Campaigning ends Wednesday night in the first provincial elections to be held in Sri Lanka’s Northern Province since the end of the civil war in 2009, with ballot choices for the area’s 714,000 voters split along stark ethnic lines.
Up for grabs are 38 seats in the Northern Provincial Council, one of nine in the country. Hoping for a major win is the Tamil National Alliance (TNA), campaigning on a platform of more autonomy for the province. Against it are candidates from the United People’s Freedom Alliance (UPFA) of Sinhalese President Mahinda Rajapaksa, or from parties aligned with it. Voting takes place on Sept. 21.
“We want to address the people’s needs like jobs, houses and agriculture development,” said Sinnathurai Tavarajah, a chief ministerial candidate from the UPFA. Perhaps with an eye on winning votes, the government has, in the last fortnight, commissioned half a dozen new development projects in the province, including the 63km extension of the railway track to the key city of Kilinochchi.
The TNA, the party that has the largest representation in the national parliament from the Tamil-dominated north, says that what is important is power devolution to address long festering complaints by the Tamils of marginalization. Over 90% of the provincial population is Tamil.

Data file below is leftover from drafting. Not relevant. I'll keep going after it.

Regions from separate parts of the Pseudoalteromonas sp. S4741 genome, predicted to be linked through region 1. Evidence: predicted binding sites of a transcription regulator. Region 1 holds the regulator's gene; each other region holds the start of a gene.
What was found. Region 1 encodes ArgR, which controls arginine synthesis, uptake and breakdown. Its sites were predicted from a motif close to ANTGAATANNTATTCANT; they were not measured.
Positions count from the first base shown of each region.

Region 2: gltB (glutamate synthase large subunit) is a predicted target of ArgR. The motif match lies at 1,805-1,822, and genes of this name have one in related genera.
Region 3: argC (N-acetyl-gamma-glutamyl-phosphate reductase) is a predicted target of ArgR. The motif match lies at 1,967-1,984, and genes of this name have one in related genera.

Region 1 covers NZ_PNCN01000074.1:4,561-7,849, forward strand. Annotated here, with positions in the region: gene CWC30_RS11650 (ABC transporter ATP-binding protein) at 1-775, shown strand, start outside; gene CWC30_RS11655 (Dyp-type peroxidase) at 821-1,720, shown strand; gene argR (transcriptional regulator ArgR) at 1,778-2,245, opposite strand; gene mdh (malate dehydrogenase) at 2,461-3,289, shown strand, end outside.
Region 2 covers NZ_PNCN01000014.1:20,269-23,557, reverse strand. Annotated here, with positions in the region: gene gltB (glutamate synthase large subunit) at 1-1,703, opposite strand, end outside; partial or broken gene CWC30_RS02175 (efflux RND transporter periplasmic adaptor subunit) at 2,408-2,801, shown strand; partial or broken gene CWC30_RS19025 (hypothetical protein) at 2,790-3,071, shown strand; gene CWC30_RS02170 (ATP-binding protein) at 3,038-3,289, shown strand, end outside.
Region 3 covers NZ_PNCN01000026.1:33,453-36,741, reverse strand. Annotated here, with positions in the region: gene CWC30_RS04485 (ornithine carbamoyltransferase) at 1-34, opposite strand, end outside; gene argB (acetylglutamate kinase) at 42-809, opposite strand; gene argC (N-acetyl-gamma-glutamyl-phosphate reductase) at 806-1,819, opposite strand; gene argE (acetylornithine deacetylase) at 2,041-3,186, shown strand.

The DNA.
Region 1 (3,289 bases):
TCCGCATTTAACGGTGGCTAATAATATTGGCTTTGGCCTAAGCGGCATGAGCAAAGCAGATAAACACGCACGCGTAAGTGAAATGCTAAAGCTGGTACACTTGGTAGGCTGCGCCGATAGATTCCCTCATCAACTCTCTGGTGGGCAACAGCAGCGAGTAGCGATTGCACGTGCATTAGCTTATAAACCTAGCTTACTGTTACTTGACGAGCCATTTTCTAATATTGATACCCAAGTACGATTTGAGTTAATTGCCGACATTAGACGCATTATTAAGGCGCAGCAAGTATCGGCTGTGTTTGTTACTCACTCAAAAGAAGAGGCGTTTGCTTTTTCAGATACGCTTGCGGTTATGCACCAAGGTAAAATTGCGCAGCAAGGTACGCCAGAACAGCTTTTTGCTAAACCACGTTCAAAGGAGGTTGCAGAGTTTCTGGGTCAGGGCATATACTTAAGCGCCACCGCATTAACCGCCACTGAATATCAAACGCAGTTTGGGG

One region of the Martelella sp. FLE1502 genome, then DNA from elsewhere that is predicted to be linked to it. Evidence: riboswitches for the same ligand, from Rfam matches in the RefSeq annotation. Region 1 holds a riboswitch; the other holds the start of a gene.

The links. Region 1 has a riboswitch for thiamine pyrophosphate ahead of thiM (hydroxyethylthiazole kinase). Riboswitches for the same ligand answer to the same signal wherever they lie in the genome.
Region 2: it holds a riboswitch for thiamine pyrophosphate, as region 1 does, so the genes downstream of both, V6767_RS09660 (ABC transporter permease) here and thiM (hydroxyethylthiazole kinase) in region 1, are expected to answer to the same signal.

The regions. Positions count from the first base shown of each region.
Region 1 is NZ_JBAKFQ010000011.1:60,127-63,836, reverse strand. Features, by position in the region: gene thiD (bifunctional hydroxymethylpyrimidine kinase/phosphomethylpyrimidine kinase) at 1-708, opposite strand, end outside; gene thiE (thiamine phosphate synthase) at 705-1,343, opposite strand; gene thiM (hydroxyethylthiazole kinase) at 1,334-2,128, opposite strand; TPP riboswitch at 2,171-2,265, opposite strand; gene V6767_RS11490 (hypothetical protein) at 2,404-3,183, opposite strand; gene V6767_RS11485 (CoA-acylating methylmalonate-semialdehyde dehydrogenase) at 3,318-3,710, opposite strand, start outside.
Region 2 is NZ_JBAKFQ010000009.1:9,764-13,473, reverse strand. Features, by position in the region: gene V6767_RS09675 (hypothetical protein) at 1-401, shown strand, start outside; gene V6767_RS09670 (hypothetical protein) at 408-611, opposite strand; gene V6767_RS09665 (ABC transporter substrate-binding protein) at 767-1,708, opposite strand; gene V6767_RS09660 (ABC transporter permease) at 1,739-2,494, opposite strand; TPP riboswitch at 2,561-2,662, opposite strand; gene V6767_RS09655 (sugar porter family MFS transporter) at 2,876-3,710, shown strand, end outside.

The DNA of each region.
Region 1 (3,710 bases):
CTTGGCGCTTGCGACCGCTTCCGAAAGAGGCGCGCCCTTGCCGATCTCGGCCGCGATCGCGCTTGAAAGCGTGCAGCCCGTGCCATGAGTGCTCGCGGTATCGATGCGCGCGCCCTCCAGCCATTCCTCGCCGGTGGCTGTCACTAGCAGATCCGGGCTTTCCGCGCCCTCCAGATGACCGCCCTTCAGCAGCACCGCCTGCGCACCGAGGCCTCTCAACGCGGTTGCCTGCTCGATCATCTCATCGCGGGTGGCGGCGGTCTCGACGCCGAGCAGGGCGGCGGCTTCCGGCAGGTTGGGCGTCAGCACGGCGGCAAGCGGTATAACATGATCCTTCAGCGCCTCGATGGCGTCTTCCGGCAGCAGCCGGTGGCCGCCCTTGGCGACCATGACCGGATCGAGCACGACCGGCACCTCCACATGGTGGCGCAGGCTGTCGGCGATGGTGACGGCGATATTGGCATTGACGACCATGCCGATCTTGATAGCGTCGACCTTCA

“For the Tamils, the election is yet another opportunity to raise the call for more power sharing,” Abraham Sumanthiran, a TNA parliamentarian said.
A survey by the national rights advocacy body the Centre for Policy Alternatives found that jobs, housing, transport and education were the most important issues faced by the voters. But despite the UPFA’s emphasis on development over power sharing, 33% of those surveyed said they were likely to vote for the TNA, with only 21% choosing the UPFA.
Kumaravadivel Guruparan a law lecturer at the northern University of Jaffna says there is lingering resentment among voters over the massive military presence in the province and lack of government initiatives to address allegations of rights violations.
“It’s an opportunity to silently vent out their anger,” he said.